Tradelect platform pays dividends

The London Stock Exchange provides a lesson in how to generate growth and drive innovation on the back of a business-focused technology strategy

The London Stock Exchange's reference to the contribution of its Tradelect platform in its trading update illustrates technology's role as a business generator as well as enabler at the company.

Clara Furse, chief executive at the exchange, told the City that the Tradelect platform had contributed to strong growth in trading volumes. "This excellent performance, together with high levels of activity in the primary markets and good progress in the information services division, ensures that we will report strong first half results," she said.

Furthermore, the completion of the London Stock Exchange's £1.63bn takeover of Milan-based exchange Borsa Italiana last week, and its planned doubling of capacity as a result, stemmed from business decisions made on the back of technological advancement.

Robin Paine, chief technology officer at the London Stock Exchange, said technology was a "front-office business" at the exchange.

"This is because IT is so close to the revenue generation and diversification," he said. "We regularly reference technology as being important to our growth."

The company completed the implementation of Tradelect in July, ending a £40m, four-year IT programme. To get boardroom backing for the investment, the IT department demonstrated a combination of cost-cutting, revenue-generating and future-proofing advantages to the directors.

This was not straightforward and meant a stringent business case being put forward, said Paine. "[The project] needed a lot of board approval and we had to put that request for funding in a business context and paint the picture for the board of how we saw the market developing, and put it in that context," he said. "In my experience in financial services IT, if you can present a robust enough business case, you will get what you need."

Tradelect was just one element of the four-year technology programme, with other components including a surveillance system to monitor real-time price movements and a market data system.

"The trading system is really important, but there are other components in the value chain that people buy from us that are equally important," said Paine.

"There is a strong business case that shows the payback for the investment taking several forms, such as future software agility, where we can reuse technology. Another part of the business case is to reduce our operating costs by 20%, which is something we will do over the next 12 months."

Software agility

Tradelect enabled the exchange to increase its record for the highest value of transactions processed in one day by more than £4bn. But it was not just the increased revenue opportunity from higher volumes that made the Tradelect project attractive. Software agility, which enables the reuse of technology offered value for money, said Paine.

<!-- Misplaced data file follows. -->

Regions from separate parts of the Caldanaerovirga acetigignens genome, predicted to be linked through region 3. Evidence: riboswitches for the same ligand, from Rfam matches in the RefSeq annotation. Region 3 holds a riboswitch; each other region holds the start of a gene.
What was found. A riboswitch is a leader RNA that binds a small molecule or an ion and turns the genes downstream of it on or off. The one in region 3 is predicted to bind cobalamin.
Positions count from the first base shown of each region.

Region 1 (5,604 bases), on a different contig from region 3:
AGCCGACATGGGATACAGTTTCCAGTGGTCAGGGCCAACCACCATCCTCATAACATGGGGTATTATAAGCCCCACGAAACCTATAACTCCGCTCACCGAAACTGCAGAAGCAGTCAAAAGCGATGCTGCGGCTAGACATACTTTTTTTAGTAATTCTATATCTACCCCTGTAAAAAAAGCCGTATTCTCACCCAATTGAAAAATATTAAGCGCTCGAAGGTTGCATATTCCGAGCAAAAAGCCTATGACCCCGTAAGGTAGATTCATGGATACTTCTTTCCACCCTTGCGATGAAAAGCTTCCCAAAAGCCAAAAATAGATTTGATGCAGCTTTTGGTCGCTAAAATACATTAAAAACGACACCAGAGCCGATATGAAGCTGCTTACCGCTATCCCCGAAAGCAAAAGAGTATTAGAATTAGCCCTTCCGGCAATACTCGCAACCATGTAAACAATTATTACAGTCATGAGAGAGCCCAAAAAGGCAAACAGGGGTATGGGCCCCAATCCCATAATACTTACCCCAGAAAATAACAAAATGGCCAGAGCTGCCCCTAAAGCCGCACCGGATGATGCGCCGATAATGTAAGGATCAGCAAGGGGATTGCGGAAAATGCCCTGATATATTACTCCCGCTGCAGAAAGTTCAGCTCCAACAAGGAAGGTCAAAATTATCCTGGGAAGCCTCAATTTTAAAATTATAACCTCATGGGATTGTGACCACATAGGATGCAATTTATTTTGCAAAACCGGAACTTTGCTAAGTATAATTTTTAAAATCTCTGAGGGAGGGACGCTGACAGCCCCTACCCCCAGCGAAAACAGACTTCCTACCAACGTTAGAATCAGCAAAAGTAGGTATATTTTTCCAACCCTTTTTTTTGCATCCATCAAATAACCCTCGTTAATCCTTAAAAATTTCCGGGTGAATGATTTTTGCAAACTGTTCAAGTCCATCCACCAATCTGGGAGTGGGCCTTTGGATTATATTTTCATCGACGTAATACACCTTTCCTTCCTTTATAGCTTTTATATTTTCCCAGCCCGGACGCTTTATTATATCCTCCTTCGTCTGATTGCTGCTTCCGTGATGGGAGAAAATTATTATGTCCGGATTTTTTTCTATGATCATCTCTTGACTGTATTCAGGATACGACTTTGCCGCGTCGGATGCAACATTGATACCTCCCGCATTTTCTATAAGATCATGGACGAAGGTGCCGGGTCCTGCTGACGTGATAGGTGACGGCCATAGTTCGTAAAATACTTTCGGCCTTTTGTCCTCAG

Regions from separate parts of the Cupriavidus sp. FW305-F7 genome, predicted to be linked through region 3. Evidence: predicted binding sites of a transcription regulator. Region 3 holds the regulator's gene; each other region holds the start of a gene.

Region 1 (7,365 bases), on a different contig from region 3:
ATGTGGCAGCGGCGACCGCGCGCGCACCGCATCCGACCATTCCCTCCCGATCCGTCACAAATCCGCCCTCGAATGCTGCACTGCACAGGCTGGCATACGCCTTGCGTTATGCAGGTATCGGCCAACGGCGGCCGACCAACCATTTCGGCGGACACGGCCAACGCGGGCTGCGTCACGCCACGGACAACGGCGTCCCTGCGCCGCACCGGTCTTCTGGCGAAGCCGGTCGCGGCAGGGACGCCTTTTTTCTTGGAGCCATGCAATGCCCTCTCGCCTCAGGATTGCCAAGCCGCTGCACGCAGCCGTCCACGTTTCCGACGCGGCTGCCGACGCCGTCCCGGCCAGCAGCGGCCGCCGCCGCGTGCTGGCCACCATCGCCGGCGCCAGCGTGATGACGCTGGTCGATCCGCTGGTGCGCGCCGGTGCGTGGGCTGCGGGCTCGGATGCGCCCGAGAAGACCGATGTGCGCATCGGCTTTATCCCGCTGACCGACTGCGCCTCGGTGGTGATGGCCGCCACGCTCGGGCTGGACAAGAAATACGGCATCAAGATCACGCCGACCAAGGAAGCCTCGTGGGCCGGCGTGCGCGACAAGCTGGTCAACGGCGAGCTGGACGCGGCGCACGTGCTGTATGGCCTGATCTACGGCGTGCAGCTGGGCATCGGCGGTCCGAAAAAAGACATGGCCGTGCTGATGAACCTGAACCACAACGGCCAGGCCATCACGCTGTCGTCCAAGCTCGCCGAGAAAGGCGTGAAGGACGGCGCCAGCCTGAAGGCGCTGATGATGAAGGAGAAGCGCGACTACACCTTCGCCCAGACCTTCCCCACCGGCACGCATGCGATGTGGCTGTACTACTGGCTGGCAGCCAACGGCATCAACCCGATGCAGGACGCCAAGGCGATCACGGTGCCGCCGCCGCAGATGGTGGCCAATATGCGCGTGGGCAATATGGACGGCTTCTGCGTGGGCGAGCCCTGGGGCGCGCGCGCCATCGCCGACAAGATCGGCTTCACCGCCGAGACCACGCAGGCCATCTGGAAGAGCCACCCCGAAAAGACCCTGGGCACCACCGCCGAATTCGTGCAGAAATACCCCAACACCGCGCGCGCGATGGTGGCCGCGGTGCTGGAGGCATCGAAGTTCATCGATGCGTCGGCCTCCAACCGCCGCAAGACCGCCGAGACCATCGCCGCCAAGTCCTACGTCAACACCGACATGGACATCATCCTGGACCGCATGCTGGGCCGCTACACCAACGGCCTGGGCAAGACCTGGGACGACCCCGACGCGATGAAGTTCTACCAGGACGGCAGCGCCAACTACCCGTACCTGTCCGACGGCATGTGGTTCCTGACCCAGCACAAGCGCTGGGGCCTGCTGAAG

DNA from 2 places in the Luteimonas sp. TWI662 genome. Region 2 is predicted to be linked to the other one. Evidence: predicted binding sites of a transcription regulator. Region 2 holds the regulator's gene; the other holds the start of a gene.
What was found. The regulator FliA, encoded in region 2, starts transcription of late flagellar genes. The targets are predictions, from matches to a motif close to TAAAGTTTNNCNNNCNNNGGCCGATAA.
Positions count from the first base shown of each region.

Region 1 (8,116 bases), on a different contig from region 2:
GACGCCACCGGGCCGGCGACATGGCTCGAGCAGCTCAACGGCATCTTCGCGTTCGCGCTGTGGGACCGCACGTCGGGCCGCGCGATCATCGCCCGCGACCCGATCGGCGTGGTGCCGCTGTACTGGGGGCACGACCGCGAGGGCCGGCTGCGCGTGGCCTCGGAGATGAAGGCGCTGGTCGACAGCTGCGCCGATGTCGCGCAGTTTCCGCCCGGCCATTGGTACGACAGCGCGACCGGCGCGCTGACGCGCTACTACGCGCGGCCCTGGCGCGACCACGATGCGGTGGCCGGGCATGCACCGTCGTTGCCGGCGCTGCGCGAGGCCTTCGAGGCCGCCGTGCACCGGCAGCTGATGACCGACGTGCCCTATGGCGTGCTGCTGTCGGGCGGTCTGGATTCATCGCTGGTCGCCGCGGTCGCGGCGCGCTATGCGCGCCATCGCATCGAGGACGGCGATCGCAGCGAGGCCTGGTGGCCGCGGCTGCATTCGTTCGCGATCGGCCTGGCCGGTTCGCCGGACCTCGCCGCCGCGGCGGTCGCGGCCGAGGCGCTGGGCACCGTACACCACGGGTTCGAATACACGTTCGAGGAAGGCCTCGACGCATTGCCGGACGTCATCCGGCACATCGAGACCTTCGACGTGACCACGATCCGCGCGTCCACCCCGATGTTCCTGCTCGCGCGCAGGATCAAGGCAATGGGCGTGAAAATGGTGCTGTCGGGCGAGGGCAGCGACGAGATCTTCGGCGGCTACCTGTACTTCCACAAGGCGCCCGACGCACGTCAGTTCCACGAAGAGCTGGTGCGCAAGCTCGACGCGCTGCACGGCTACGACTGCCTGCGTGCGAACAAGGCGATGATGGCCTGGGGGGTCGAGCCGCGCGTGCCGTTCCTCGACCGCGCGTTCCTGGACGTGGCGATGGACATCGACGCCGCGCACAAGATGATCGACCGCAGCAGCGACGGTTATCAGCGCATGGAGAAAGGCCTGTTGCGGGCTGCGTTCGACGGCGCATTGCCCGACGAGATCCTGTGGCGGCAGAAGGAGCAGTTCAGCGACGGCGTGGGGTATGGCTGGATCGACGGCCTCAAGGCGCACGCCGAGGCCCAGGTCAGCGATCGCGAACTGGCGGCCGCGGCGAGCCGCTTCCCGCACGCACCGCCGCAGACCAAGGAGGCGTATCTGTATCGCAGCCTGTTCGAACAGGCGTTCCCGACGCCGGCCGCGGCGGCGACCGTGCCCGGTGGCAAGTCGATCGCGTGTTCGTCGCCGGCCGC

Software code used by Tradelect, which in essence is a complex piece of middleware, is also used by other product platforms.

Paine said lots of the systems use the same underlying technology. "Our ticker plant, which sends out price updates, uses exactly the same technology as our trading system, and our surveillance system also uses the same technology."

The software is written to be agile, so the IT department can change its functionality quickly and cheaply.

There are also opportunities for the company to trade in different markets, such as derivatives and bonds, using the same technology. "Tradelect does not support these today, but when we wrote the software we had this agile approach in mind, so it can support more asset classes," said Paine.

IT underpins everything

Paine said there were many factors that differentiate stock exchange services, such as pricing, availability and performance, but technology can assist with all of these.

If exchanges have an effective IT infrastructure and department, they can be aggressive in pricing, and the technology can impact performance and availability directly, he said.

Technology was the London Stock Exchange's way of moving forward in a changing market, said Paine. "In the context of the competitive landscape increasing, Mifid, increased volumes, algorithmic trading and other product initiatives, we decided Tradelect was the right thing to do, and we believe it puts us in a very good position to compete today and in the future," he said.

Technology's business-critical role is such that Tradelect runs simultaneously in three locations. The exchange said in its annual report, "Key services depend on technology which is secure, stable and performs to high levels of availability and throughput. The failure of these systems could adversely impact revenue and customer goodwill. The group maintains alternative computer facilities to reduce the risk of disruptions." It said there had been no outages in the past seven years.

IT challenge

As the company's IT leader, Paine recognises the value of aligning IT with business goals, the need to drive innovation to move the business forward, and the demands for future-proofing.

"I need to make sure the IT strategy is absolutely aligned with the corporate vision and be able to stimulate innovation so that IT individuals are able to be creative with ways of growing the business within the context of the vision," said Paine.

The business is highly demanding and there is no room for sitting back and watching things work, he said. "Volumes have increased by 100% in the past 12 months, and we need to be able to scale ahead of that demand."




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